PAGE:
Chronic itchy skin, hot spots, dandruff and a smelly, oily coat plague many unfortunate dogs across the United States. Itchiness on the outside is often a sign of a problem that is more than skin deep.
Foods, supplements and natural topical products all form part of an over-arching “holistic” plan to combat itchy skin and ear infections. Always consult a veterinarian to provide guidance on the plan that’s right for your individual pup. To find a holistic vet who’s open to the idea of using a natural diet and other more moderate approaches that reduce dependency on long-term steroids and other medications, visit the American Holistic Veterinary Medical Association at www.ahvma.org.
In the summer, fleas or environmental/contact allergies may be the culprit. Many pets are sensitive to certain types of grass and weeds, and traveling to new areas can also play havoc on a sensitive pup when he comes into contact with new environmental allergens, such as pollens, to which he hasn’t previously been exposed. Other possible irritants in the home include detergents used to wash blankets and bedding, household cleaners or sprays used in the yard.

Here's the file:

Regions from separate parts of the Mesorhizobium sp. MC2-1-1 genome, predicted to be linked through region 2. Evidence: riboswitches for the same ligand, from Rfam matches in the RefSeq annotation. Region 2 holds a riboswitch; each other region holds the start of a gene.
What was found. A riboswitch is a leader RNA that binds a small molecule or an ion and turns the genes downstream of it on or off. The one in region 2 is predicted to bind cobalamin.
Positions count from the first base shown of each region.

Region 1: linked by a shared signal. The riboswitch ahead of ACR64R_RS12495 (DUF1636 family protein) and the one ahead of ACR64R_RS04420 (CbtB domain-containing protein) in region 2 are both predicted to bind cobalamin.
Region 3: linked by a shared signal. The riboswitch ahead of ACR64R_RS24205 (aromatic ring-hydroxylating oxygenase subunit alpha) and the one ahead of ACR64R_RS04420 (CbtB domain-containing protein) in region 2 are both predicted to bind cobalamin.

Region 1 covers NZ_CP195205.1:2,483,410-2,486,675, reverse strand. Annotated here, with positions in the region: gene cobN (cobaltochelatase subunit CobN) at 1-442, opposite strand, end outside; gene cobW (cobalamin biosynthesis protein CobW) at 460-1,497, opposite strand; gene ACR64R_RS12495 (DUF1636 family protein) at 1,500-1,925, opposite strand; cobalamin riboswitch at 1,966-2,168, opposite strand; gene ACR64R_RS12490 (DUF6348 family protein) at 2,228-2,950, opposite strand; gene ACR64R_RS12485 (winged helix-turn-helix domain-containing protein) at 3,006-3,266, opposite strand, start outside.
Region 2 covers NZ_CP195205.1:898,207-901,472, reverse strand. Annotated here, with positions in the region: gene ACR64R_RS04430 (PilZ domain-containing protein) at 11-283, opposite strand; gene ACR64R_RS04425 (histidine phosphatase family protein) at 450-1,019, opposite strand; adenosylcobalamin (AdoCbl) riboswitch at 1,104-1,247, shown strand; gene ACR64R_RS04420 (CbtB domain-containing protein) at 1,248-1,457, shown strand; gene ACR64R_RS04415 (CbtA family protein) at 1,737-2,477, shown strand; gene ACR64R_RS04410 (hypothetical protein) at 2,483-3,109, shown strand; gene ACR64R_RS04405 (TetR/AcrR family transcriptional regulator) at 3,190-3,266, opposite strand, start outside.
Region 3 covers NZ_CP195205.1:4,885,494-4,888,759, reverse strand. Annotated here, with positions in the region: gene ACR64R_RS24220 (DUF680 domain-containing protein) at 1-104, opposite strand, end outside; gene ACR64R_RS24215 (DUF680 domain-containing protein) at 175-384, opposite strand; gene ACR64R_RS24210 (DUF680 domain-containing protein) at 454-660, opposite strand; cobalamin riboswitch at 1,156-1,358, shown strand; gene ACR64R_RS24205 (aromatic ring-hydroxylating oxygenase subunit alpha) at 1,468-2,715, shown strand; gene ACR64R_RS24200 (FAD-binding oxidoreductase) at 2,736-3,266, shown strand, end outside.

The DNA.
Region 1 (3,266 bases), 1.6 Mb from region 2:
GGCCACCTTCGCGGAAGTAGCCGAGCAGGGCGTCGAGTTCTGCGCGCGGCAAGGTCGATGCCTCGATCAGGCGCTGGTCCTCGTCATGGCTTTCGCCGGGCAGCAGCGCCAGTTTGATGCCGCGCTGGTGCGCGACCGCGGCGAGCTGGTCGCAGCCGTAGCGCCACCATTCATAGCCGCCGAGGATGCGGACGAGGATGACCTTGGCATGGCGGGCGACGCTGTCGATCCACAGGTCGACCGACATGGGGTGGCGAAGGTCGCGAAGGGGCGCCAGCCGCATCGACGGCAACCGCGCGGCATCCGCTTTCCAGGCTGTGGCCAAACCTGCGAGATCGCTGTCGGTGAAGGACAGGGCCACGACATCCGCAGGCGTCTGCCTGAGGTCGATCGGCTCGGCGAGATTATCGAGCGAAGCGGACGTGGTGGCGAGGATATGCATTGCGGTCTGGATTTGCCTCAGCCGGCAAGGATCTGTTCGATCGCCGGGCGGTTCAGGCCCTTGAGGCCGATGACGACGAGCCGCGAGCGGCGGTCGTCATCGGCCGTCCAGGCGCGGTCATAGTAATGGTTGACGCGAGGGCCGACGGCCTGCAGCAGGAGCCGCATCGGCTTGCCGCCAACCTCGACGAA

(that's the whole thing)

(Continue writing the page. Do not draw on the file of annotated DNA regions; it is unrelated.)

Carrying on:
Any time a non-seasonal bout of itching crops up, it’s worthwhile to look back at what might have been different for your pup in recent days or weeks. Did you switch to a new fabric softener or get your carpets cleaned? Did you visit a new place and let your pup romp in a field where the flowers were blooming?
The most common, conventional approach to treating itchy skin and chronic ear infections is to medicate with antibiotics, steroid injections and sometimes harsh, topical products. Though effective for treating the symptom of itchiness itself, some steroids like cortisone can actually weaken the immune system, liver and kidneys, which in turn can make Fido more vulnerable to infection and metabolic problems. Many prescription creams and lotions can be overly drying to the skin or ears and may exacerbate the problem in the long term.
A more integrative plan looks at what is causing the problem and helps the body to heal itself by boosting the immune system and, as far as possible, reducing exposure to the substances that are causing the problem. And this tactic helps provide natural relief with supplements that don’t have too many adverse side effects.
One common cause that’s often overlooked is diet. Food sensitivities are abundant in almost every breed, possibly due to genetics or the fact that many animals are fed the same food for months or even years on end, with no variety in ingredients or alternative sources of nutrition, such as fresh, real food to supply a broader array of amino acids and other important nutritional compounds.
One of the most common causes of food sensitivity in pets is grain. Many pets are especially sensitive to gluten, which can cause an inflammatory response that manifests itself as itchy skin or red and inflamed feet, gastrointestinal upset or persistent ear infections.